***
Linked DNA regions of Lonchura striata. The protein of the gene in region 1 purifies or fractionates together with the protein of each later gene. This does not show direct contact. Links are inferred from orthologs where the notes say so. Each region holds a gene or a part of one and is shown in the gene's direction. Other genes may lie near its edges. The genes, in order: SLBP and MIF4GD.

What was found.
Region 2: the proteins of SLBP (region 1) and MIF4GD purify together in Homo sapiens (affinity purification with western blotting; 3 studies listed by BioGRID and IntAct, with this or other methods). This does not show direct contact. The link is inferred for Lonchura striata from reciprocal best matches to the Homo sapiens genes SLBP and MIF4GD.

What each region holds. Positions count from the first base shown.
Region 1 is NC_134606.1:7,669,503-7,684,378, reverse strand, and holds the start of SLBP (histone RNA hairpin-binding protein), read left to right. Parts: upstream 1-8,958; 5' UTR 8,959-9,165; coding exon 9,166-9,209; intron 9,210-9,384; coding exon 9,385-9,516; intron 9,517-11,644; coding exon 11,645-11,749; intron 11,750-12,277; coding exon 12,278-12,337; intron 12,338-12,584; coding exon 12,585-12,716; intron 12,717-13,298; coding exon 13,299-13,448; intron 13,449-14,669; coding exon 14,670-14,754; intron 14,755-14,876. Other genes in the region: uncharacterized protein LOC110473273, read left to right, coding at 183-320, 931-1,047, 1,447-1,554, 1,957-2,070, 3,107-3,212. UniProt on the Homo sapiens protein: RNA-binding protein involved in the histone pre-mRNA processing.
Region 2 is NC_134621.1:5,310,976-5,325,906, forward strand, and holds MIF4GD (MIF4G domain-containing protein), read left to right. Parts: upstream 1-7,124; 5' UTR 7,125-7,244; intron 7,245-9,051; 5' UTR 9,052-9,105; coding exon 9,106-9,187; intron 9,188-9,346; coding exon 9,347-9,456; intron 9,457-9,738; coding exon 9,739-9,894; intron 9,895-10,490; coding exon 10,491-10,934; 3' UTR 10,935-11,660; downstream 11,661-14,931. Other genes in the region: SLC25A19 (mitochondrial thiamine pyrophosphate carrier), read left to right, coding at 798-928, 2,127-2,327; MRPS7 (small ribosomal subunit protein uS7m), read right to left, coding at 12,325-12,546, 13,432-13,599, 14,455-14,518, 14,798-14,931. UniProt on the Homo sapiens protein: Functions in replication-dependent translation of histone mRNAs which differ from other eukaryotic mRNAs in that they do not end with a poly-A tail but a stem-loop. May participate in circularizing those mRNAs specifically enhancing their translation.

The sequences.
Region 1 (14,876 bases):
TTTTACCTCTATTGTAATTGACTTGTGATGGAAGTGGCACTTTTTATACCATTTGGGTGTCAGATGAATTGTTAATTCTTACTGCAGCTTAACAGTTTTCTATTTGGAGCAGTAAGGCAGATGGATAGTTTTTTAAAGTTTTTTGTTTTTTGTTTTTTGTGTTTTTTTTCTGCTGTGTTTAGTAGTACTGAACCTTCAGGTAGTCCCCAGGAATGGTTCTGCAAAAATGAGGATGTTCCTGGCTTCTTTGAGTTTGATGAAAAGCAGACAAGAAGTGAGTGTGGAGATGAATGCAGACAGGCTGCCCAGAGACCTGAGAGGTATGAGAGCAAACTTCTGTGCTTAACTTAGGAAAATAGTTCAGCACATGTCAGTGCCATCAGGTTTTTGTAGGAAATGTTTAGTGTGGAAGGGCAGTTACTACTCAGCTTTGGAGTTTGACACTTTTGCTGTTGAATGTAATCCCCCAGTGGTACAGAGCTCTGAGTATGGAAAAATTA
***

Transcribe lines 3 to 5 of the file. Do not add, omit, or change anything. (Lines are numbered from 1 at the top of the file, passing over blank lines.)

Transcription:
Region 2: the proteins of SLBP (region 1) and MIF4GD purify together in Homo sapiens (affinity purification with western blotting; 3 studies listed by BioGRID and IntAct, with this or other methods). This does not show direct contact. The link is inferred for Lonchura striata from reciprocal best matches to the Homo sapiens genes SLBP and MIF4GD.

What each region holds. Positions count from the first base shown.
Region 1 is NC_134606.1:7,669,503-7,684,378, reverse strand, and holds the start of SLBP (histone RNA hairpin-binding protein), read left to right. Parts: upstream 1-8,958; 5' UTR 8,959-9,165; coding exon 9,166-9,209; intron 9,210-9,384; coding exon 9,385-9,516; intron 9,517-11,644; coding exon 11,645-11,749; intron 11,750-12,277; coding exon 12,278-12,337; intron 12,338-12,584; coding exon 12,585-12,716; intron 12,717-13,298; coding exon 13,299-13,448; intron 13,449-14,669; coding exon 14,670-14,754; intron 14,755-14,876. Other genes in the region: uncharacterized protein LOC110473273, read left to right, coding at 183-320, 931-1,047, 1,447-1,554, 1,957-2,070, 3,107-3,212. UniProt on the Homo sapiens protein: RNA-binding protein involved in the histone pre-mRNA processing.